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The importance of your elevator pitch by Lauren Celano CEO Propel Careers 

May 17, 2012 
by Lauren Celano 

Lauren Celano, CEO, Propel Careers wrote this blog for Bio Careers as part of her monthly contributions. To learn more about Bio Careers, see link: https://biocareers.com To see this link directly on the BioCareers site, see link: http://biocareers.com/bio-careers-blog/importance-elevator-pitch

Have you ever been in the situation where you meet a person who you have never met before, and they ask you for a description about yourself or what you were looking for. They were in essence asking for your "elevator pitch," that is, key information about yourself delivered in a short amount of time. The information should be memorable. What you say will create an impression and will be what the person walks away from the conversation remembering you by.

These elevator pitches are wonderful tools to open conversations and provide the person you are talking with a short snapshot of who you are, what you do, and what you are looking for. They should be short (~30 seconds) and highlight key points that you want to get across. They should entice the person you are talking with to want to learn more. They should be clear, concise, and focused. A key point to remember, if the person you are talking with wants to learn more, then can always ASK for more details. These should also be practiced – you want this to come across as easy to deliver and seamless. If you remember anything from reading this article, remember, concise, focused, and practiced.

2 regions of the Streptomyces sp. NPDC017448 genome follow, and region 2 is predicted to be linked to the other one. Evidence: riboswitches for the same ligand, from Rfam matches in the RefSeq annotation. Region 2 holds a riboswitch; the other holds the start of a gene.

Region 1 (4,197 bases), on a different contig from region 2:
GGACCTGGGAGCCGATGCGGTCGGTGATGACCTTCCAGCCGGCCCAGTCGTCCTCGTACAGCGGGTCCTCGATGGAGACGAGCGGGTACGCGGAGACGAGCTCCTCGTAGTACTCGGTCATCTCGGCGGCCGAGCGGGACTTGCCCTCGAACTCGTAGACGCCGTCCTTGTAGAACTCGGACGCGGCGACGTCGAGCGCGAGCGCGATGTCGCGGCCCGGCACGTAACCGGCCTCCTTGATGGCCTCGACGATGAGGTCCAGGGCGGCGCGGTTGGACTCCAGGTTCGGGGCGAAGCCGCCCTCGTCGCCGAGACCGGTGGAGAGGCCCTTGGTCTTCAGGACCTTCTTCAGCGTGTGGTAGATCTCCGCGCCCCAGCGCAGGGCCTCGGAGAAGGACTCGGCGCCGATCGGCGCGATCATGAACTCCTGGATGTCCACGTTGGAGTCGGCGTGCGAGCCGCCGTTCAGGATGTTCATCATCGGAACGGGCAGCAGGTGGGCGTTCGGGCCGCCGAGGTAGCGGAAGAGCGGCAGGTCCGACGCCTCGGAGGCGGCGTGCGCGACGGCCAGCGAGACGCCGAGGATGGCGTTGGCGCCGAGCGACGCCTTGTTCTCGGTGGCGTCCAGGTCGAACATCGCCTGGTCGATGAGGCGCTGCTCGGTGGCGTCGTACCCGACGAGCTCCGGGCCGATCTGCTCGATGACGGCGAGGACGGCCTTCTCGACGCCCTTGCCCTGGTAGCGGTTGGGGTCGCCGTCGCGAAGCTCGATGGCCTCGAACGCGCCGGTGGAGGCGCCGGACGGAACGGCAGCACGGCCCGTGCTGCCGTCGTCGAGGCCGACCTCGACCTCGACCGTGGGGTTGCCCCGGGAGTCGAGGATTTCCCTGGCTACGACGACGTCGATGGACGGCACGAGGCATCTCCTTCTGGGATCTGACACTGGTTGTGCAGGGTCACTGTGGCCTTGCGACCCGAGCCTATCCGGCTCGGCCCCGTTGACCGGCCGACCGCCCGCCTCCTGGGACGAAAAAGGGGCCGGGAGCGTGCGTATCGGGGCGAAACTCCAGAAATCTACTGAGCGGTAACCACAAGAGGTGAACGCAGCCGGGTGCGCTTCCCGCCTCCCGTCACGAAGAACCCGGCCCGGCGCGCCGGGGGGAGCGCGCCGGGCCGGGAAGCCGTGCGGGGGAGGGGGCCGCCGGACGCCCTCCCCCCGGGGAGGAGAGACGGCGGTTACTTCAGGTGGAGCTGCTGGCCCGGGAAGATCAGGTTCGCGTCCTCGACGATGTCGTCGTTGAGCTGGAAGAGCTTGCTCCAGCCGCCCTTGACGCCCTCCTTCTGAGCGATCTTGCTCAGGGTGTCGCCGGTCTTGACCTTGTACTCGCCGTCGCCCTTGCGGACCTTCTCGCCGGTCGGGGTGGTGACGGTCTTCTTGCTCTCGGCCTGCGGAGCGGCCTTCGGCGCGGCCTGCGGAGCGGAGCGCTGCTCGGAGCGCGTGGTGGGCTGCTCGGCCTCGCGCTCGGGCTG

As you deliver your elevator pitch, you want to be respectful of the listener's time and attention. Remember, people can only comprehend so much information at one time. Giving it to them in short snippets will help them remember what you are sharing with them. It will also make you look more prepared and savvy in the world of networking. When delivering your elevator pitch, don' t make the most common mistake of turning this into a 10 minute dialogue about everything you have ever learned, about your entire research focus, or about why you don't like what you are doing. If you barrage someone with too much information, it will probably turn them off and cause them not to engage in further discussion.

Below is an example of an elevator pitch that could be used for a postdoc who is looking to move into industry. The parts that are underlined are ones that you could replace with your information allowing you to tailor this for yourself.

Hello (PERSON YOU ARE TALKING WITH). My name is (INSERT NAME) I am a (postdoc) at(LIST University) studying (neuroscience – specifically Alzheimer's diseases therapies). I will be finishing up in (6 months) and looking for a (research role) in a (smaller biotech) in the (Boston area). What is your background?

At the end of the pitch, instead of just finishing up talking about yourself, ask them about their background. This will easily lead you into a conversation, and it seems seamless.

Why does this example above deliver key elements about you? Well, it tells a few things.